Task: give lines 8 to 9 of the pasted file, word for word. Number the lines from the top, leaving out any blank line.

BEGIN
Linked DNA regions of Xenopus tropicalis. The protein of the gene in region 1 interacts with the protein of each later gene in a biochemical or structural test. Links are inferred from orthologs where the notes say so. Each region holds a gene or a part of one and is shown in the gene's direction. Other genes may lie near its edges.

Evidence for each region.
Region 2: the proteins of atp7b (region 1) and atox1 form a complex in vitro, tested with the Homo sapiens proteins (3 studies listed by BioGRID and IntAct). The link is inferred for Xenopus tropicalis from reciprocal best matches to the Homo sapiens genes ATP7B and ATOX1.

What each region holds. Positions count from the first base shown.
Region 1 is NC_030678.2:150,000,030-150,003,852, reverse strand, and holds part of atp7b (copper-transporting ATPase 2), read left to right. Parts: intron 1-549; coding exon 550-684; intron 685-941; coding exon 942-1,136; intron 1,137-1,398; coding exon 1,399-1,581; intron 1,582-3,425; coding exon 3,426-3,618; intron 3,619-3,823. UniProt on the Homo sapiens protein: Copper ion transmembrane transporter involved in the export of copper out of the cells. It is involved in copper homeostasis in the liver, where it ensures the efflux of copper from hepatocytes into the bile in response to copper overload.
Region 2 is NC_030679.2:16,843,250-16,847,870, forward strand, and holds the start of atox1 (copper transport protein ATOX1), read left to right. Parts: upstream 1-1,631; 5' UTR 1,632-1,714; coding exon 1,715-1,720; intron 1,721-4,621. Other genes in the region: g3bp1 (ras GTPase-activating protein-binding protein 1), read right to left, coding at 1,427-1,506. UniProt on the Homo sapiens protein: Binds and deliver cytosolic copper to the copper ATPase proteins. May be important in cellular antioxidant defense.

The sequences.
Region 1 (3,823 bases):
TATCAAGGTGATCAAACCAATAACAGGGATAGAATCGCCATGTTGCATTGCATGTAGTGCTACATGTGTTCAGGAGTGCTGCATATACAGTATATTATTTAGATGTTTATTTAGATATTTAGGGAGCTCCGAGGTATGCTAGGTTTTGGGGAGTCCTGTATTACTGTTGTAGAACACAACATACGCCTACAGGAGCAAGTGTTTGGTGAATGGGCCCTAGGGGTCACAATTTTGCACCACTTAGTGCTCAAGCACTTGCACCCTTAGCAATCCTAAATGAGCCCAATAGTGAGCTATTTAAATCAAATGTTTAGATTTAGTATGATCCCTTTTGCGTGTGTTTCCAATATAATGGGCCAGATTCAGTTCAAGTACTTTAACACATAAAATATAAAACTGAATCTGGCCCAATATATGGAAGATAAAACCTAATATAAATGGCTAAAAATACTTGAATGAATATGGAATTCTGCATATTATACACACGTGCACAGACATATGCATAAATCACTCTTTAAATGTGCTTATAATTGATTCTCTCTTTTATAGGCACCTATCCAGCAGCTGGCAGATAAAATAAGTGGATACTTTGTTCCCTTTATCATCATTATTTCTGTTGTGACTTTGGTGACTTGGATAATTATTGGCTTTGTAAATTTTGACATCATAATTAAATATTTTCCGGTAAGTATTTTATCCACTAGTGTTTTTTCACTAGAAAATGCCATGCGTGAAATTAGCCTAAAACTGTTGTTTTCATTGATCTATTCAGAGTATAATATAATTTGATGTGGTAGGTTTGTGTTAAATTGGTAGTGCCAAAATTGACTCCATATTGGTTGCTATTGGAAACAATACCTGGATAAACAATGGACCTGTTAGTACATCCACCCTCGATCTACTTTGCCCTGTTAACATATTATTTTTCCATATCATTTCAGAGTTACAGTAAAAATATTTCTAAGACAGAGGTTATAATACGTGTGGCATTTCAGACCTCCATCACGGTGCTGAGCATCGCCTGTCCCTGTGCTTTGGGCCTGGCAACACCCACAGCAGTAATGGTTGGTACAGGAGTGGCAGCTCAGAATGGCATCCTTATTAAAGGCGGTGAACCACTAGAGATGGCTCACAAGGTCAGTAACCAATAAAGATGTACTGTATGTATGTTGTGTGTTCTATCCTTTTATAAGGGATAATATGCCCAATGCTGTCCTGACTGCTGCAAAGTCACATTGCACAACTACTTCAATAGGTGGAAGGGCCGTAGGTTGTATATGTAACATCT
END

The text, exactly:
Region 1 (3,823 bases):
TATCAAGGTGATCAAACCAATAACAGGGATAGAATCGCCATGTTGCATTGCATGTAGTGCTACATGTGTTCAGGAGTGCTGCATATACAGTATATTATTTAGATGTTTATTTAGATATTTAGGGAGCTCCGAGGTATGCTAGGTTTTGGGGAGTCCTGTATTACTGTTGTAGAACACAACATACGCCTACAGGAGCAAGTGTTTGGTGAATGGGCCCTAGGGGTCACAATTTTGCACCACTTAGTGCTCAAGCACTTGCACCCTTAGCAATCCTAAATGAGCCCAATAGTGAGCTATTTAAATCAAATGTTTAGATTTAGTATGATCCCTTTTGCGTGTGTTTCCAATATAATGGGCCAGATTCAGTTCAAGTACTTTAACACATAAAATATAAAACTGAATCTGGCCCAATATATGGAAGATAAAACCTAATATAAATGGCTAAAAATACTTGAATGAATATGGAATTCTGCATATTATACACACGTGCACAGACATATGCATAAATCACTCTTTAAATGTGCTTATAATTGATTCTCTCTTTTATAGGCACCTATCCAGCAGCTGGCAGATAAAATAAGTGGATACTTTGTTCCCTTTATCATCATTATTTCTGTTGTGACTTTGGTGACTTGGATAATTATTGGCTTTGTAAATTTTGACATCATAATTAAATATTTTCCGGTAAGTATTTTATCCACTAGTGTTTTTTCACTAGAAAATGCCATGCGTGAAATTAGCCTAAAACTGTTGTTTTCATTGATCTATTCAGAGTATAATATAATTTGATGTGGTAGGTTTGTGTTAAATTGGTAGTGCCAAAATTGACTCCATATTGGTTGCTATTGGAAACAATACCTGGATAAACAATGGACCTGTTAGTACATCCACCCTCGATCTACTTTGCCCTGTTAACATATTATTTTTCCATATCATTTCAGAGTTACAGTAAAAATATTTCTAAGACAGAGGTTATAATACGTGTGGCATTTCAGACCTCCATCACGGTGCTGAGCATCGCCTGTCCCTGTGCTTTGGGCCTGGCAACACCCACAGCAGTAATGGTTGGTACAGGAGTGGCAGCTCAGAATGGCATCCTTATTAAAGGCGGTGAACCACTAGAGATGGCTCACAAGGTCAGTAACCAATAAAGATGTACTGTATGTATGTTGTGTGTTCTATCCTTTTATAAGGGATAATATGCCCAATGCTGTCCTGACTGCTGCAAAGTCACATTGCACAACTACTTCAATAGGTGGAAGGGCCGTAGGTTGTATATGTAACATCT